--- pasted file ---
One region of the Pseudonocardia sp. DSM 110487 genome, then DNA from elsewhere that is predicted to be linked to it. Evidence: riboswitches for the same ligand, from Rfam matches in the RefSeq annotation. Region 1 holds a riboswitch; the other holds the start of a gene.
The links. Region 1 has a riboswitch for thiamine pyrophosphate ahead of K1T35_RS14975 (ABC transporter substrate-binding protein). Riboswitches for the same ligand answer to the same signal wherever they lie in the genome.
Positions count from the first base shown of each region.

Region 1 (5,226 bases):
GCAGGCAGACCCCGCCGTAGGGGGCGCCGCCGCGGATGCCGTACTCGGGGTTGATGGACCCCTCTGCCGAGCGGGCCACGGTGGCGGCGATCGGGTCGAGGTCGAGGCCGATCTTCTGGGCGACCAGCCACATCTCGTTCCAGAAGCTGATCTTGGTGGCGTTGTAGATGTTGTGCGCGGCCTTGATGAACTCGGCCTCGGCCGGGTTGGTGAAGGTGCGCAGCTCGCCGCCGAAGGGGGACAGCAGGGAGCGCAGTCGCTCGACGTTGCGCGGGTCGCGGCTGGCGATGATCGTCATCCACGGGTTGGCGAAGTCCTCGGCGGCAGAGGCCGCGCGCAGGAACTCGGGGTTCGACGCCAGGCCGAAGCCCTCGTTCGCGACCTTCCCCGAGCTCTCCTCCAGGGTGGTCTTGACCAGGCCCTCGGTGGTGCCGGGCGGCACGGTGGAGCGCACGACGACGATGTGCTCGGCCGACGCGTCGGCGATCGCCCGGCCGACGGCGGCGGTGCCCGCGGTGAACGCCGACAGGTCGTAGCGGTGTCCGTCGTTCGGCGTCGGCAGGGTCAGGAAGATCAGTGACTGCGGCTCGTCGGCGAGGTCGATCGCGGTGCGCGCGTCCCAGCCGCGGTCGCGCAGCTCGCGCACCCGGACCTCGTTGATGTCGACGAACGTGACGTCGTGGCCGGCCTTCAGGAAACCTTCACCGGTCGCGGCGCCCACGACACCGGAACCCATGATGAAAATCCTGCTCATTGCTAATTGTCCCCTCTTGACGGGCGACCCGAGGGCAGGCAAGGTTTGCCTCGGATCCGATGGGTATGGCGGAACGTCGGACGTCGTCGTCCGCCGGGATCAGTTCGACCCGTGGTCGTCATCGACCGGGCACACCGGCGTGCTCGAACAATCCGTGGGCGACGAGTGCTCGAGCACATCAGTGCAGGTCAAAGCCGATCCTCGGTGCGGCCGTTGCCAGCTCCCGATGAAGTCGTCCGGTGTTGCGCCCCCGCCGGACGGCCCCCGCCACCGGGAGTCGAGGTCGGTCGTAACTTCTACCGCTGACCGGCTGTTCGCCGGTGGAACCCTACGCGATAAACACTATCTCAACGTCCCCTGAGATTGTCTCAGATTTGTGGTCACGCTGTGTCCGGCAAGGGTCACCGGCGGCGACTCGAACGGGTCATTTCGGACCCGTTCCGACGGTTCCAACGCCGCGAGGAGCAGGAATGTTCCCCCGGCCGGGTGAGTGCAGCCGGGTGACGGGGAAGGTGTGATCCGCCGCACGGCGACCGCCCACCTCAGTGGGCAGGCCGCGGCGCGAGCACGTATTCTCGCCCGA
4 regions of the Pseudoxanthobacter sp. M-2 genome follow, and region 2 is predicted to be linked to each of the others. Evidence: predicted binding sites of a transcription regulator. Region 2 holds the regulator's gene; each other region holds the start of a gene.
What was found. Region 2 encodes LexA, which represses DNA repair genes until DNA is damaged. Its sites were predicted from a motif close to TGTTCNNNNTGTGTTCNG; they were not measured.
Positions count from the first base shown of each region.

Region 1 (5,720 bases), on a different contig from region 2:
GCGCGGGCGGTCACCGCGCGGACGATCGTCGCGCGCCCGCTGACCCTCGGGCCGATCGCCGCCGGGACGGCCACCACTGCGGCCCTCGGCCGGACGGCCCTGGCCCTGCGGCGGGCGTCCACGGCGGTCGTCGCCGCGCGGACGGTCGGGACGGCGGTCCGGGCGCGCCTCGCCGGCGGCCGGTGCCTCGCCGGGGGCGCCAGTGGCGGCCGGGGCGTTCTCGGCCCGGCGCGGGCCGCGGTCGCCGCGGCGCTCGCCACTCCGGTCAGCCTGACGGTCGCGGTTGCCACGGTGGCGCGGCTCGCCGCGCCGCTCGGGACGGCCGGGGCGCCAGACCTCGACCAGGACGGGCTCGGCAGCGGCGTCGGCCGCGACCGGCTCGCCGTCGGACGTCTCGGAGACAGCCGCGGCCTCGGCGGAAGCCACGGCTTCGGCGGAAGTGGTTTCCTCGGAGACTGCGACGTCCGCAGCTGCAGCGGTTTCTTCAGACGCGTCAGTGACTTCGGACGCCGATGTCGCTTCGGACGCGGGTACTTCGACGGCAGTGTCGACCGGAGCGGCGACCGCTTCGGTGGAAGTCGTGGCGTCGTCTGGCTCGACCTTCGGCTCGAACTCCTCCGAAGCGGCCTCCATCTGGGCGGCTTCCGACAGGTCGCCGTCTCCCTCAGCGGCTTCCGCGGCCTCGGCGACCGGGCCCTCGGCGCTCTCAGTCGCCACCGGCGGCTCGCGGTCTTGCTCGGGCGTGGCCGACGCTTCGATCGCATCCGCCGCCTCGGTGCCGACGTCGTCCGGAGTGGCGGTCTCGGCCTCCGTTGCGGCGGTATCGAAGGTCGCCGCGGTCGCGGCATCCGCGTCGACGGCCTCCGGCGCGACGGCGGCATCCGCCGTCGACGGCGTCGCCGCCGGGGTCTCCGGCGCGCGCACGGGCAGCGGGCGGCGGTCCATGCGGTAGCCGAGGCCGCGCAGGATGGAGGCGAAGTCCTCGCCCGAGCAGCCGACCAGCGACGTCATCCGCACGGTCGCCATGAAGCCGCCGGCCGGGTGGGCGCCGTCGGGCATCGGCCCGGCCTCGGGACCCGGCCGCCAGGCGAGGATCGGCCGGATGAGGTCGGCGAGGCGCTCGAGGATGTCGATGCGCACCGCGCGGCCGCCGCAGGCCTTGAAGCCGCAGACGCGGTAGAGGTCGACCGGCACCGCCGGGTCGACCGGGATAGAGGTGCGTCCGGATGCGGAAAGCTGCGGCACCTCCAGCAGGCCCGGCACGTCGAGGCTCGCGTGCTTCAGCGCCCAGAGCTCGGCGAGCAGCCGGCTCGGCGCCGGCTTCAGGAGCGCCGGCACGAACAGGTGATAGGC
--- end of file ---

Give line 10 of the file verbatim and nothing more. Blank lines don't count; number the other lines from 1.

GCGCGGGCGGTCACCGCGCGGACGATCGTCGCGCGCCCGCTGACCCTCGGGCCGATCGCCGCCGGGACGGCCACCACTGCGGCCCTCGGCCGGACGGCCCTGGCCCTGCGGCGGGCGTCCACGGCGGTCGTCGCCGCGCGGACGGTCGGGACGGCGGTCCGGGCGCGCCTCGCCGGCGGCCGGTGCCTCGCCGGGGGCGCCAGTGGCGGCCGGGGCGTTCTCGGCCCGGCGCGGGCCGCGGTCGCCGCGGCGCTCGCCACTCCGGTCAGCCTGACGGTCGCGGTTGCCACGGTGGCGCGGCTCGCCGCGCCGCTCGGGACGGCCGGGGCGCCAGACCTCGACCAGGACGGGCTCGGCAGCGGCGTCGGCCGCGACCGGCTCGCCGTCGGACGTCTCGGAGACAGCCGCGGCCTCGGCGGAAGCCACGGCTTCGGCGGAAGTGGTTTCCTCGGAGACTGCGACGTCCGCAGCTGCAGCGGTTTCTTCAGACGCGTCAGTGACTTCGGACGCCGATGTCGCTTCGGACGCGGGTACTTCGACGGCAGTGTCGACCGGAGCGGCGACCGCTTCGGTGGAAGTCGTGGCGTCGTCTGGCTCGACCTTCGGCTCGAACTCCTCCGAAGCGGCCTCCATCTGGGCGGCTTCCGACAGGTCGCCGTCTCCCTCAGCGGCTTCCGCGGCCTCGGCGACCGGGCCCTCGGCGCTCTCAGTCGCCACCGGCGGCTCGCGGTCTTGCTCGGGCGTGGCCGACGCTTCGATCGCATCCGCCGCCTCGGTGCCGACGTCGTCCGGAGTGGCGGTCTCGGCCTCCGTTGCGGCGGTATCGAAGGTCGCCGCGGTCGCGGCATCCGCGTCGACGGCCTCCGGCGCGACGGCGGCATCCGCCGTCGACGGCGTCGCCGCCGGGGTCTCCGGCGCGCGCACGGGCAGCGGGCGGCGGTCCATGCGGTAGCCGAGGCCGCGCAGGATGGAGGCGAAGTCCTCGCCCGAGCAGCCGACCAGCGACGTCATCCGCACGGTCGCCATGAAGCCGCCGGCCGGGTGGGCGCCGTCGGGCATCGGCCCGGCCTCGGGACCCGGCCGCCAGGCGAGGATCGGCCGGATGAGGTCGGCGAGGCGCTCGAGGATGTCGATGCGCACCGCGCGGCCGCCGCAGGCCTTGAAGCCGCAGACGCGGTAGAGGTCGACCGGCACCGCCGGGTCGACCGGGATAGAGGTGCGTCCGGATGCGGAAAGCTGCGGCACCTCCAGCAGGCCCGGCACGTCGAGGCTCGCGTGCTTCAGCGCCCAGAGCTCGGCGAGCAGCCGGCTCGGCGCCGGCTTCAGGAGCGCCGGCACGAACAGGTGATAGGC